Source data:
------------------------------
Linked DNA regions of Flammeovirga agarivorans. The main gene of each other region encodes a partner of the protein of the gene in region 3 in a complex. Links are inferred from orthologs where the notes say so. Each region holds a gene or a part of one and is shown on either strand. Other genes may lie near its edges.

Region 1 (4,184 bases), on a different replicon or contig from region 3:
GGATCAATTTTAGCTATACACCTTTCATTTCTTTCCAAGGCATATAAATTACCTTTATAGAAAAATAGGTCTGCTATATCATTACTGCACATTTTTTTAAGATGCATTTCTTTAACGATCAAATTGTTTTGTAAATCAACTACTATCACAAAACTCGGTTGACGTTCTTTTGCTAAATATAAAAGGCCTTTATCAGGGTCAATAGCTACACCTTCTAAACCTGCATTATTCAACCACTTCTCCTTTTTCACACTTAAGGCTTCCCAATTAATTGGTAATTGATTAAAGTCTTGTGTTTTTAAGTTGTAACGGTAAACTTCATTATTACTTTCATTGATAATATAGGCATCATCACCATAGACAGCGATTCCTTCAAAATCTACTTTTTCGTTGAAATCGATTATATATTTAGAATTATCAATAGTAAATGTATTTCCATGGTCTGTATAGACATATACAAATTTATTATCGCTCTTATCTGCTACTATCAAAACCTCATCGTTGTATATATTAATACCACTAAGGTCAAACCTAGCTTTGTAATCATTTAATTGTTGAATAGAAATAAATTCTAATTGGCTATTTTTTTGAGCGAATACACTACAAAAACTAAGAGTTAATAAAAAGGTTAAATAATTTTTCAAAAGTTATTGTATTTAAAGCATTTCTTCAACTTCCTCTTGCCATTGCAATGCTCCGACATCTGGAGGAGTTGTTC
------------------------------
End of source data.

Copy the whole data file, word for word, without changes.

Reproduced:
Linked DNA regions of Flammeovirga agarivorans. The main gene of each other region encodes a partner of the protein of the gene in region 3 in a complex. Links are inferred from orthologs where the notes say so. Each region holds a gene or a part of one and is shown on either strand. Other genes may lie near its edges.

Region 1 (4,184 bases), on a different replicon or contig from region 3:
GGATCAATTTTAGCTATACACCTTTCATTTCTTTCCAAGGCATATAAATTACCTTTATAGAAAAATAGGTCTGCTATATCATTACTGCACATTTTTTTAAGATGCATTTCTTTAACGATCAAATTGTTTTGTAAATCAACTACTATCACAAAACTCGGTTGACGTTCTTTTGCTAAATATAAAAGGCCTTTATCAGGGTCAATAGCTACACCTTCTAAACCTGCATTATTCAACCACTTCTCCTTTTTCACACTTAAGGCTTCCCAATTAATTGGTAATTGATTAAAGTCTTGTGTTTTTAAGTTGTAACGGTAAACTTCATTATTACTTTCATTGATAATATAGGCATCATCACCATAGACAGCGATTCCTTCAAAATCTACTTTTTCGTTGAAATCGATTATATATTTAGAATTATCAATAGTAAATGTATTTCCATGGTCTGTATAGACATATACAAATTTATTATCGCTCTTATCTGCTACTATCAAAACCTCATCGTTGTATATATTAATACCACTAAGGTCAAACCTAGCTTTGTAATCATTTAATTGTTGAATAGAAATAAATTCTAATTGGCTATTTTTTTGAGCGAATACACTACAAAAACTAAGAGTTAATAAAAAGGTTAAATAATTTTTCAAAAGTTATTGTATTTAAAGCATTTCTTCAACTTCCTCTTGCCATTGCAATGCTCCGACATCTGGAGGAGTTGTTC